Romney thinks this mob would respect his presidency more. That's nuts.
I've never worked on a presidential campaign, but I can imagine how insular it can become. If a campaign team isn't careful, epistemic closure can take over -- a candidate thinks he or she is great, aides only look at polls and news stories that reinforce their preferred beliefs, and those who question the agreed-upon narratives are held suspect.
But if Mitt Romney's campaign actually believes its own rhetoric about foreign policy, the Republican and his aides aren't just embracing bravado; they're also slipping into delusions.
Advisers to Mitt Romney on Thursday defended his sharp criticism of President Obama and said that the deadly protests sweeping the Middle East would not have happened if the Republican nominee were president.
"There's a pretty compelling story that if you had a President Romney, you'd be in a different situation," Richard Williamson, a top Romney foreign policy adviser, said in an interview.... Williamson added, "In Egypt and Libya and Yemen, again demonstrations -- the respect for America has gone down, there's not a sense of American resolve and we can't even protect sovereign American property."
Again, I don't know Williamson personally, and his comments to the Post may be little more than partisan chest-thumping.
I'm more concerned, however, with the notion that Williamson might actually believe his own nonsense.
In Team Romney's mind, the protests in the Middle East, and the deadly raid on the consulate in Libya, are President Obama's fault. Why? Because Muslim protestors don't "respect American resolve."
If Romney were in office, the argument goes, there wouldn't be protests -- angry Muslims simply wouldn't take to the streets because they respected America too much.
The Obama campaign responded to this rhetoric by continuing to criticize the Romney campaign for shamelessly politicizing a foreign security crisis, and that's certainly a legitimate point of debate. The fact that the inexperienced Republican with no working understanding of foreign affairs is pursuing such an ugly and divisive strategy while Americans abroad are in danger is a dynamic Americans should take seriously.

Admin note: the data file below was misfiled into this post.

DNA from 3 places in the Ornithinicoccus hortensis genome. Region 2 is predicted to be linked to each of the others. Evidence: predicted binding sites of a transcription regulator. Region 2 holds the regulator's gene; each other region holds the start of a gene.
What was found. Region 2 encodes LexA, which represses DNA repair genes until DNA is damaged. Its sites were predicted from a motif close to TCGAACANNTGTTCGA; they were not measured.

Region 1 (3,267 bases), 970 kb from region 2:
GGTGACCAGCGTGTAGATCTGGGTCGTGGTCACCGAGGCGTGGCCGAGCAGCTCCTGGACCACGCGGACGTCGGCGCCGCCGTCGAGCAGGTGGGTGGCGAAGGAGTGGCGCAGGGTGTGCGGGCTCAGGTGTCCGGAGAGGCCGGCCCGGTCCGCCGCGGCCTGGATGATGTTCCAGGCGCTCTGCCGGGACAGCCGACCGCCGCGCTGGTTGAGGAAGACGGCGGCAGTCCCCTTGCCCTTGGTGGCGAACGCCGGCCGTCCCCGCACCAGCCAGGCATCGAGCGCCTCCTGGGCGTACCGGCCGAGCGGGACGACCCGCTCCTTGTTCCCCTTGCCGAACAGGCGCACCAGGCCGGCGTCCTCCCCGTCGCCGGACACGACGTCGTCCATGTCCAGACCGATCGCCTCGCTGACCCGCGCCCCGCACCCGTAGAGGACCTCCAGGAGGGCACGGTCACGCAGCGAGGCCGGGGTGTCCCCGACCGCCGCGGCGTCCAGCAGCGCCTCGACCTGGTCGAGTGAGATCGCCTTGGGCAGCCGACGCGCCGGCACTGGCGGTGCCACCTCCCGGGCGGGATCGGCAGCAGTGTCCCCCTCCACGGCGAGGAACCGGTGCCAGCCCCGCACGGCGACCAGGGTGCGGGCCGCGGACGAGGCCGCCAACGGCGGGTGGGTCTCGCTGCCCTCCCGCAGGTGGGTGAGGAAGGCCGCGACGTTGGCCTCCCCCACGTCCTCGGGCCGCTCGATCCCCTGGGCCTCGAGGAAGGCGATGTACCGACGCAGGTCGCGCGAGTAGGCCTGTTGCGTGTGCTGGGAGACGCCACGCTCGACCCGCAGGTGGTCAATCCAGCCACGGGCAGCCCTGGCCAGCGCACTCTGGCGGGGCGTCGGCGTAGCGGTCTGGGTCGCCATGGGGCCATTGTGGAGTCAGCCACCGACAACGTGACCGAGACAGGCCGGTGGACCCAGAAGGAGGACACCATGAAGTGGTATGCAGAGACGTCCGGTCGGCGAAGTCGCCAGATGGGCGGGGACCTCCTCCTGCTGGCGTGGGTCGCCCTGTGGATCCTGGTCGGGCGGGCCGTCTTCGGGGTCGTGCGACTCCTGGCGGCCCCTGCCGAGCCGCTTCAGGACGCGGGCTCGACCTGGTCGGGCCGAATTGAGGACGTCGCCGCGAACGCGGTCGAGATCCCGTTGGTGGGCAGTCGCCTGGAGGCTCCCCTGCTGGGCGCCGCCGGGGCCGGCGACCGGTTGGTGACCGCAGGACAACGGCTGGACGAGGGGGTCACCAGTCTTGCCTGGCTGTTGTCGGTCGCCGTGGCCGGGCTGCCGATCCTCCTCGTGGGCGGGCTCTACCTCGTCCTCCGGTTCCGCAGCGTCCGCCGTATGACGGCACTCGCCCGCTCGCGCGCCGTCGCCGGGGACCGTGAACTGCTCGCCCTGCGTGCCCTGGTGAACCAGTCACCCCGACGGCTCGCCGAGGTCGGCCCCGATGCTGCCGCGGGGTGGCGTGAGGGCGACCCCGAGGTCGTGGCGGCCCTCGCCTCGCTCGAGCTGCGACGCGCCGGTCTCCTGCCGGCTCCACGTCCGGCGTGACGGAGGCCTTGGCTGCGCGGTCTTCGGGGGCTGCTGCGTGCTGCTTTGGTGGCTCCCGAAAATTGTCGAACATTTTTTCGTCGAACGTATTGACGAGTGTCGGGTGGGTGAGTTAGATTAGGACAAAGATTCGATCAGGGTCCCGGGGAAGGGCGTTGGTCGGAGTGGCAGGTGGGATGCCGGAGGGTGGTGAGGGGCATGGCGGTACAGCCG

But I'm inclined to think the larger problem is with the perspective itself. It's simply impossible to take such transparent nonsense seriously.
For one thing, "American resolve" looks pretty secure in the Obama era. Romney and his team may not realize this, but this president ordered the strike that killed bin Laden, decimated al Qaeda, helped topple the Gadhafi regime, and has maintained a strong, steady hand in negotiations with foreign leaders around the globe. To blame Obama for these protests is, on its face, ridiculous.
For another, Romney and his team may not remember recent history, but angry protests in the streets of countries in the Middle East and North Africa sometimes occurred before January 2009. It's shocking, I know, but it's true. What's more, there were plenty of attacks on U.S. diplomatic facilities abroad before Obama took office -- many took place during Ronald Reagan's and George W. Bush's presidencies.
By the Romney campaign's reasoning, Americans should have blamed Reagan and Bush for those incidents -- they didn't command enough respect or show enough resolve.
And finally, I honestly want to know if, in the minds of Romney and his advisors, they see the angry mobs protesting in the region this week and think Romney's mere presence would make the unrest disappear. "Well, I was going to express my rage today in the streets of Cairo," the young Egyptian would say, "but since President Mitt Romney is in office and I respect his resolve, I guess I'll do something else."
I mean, really. Just how far has the Romney campaign gone? Is there no one in the entire operation who can stand up and say, "Guys, maybe we should rethink this line of attack"?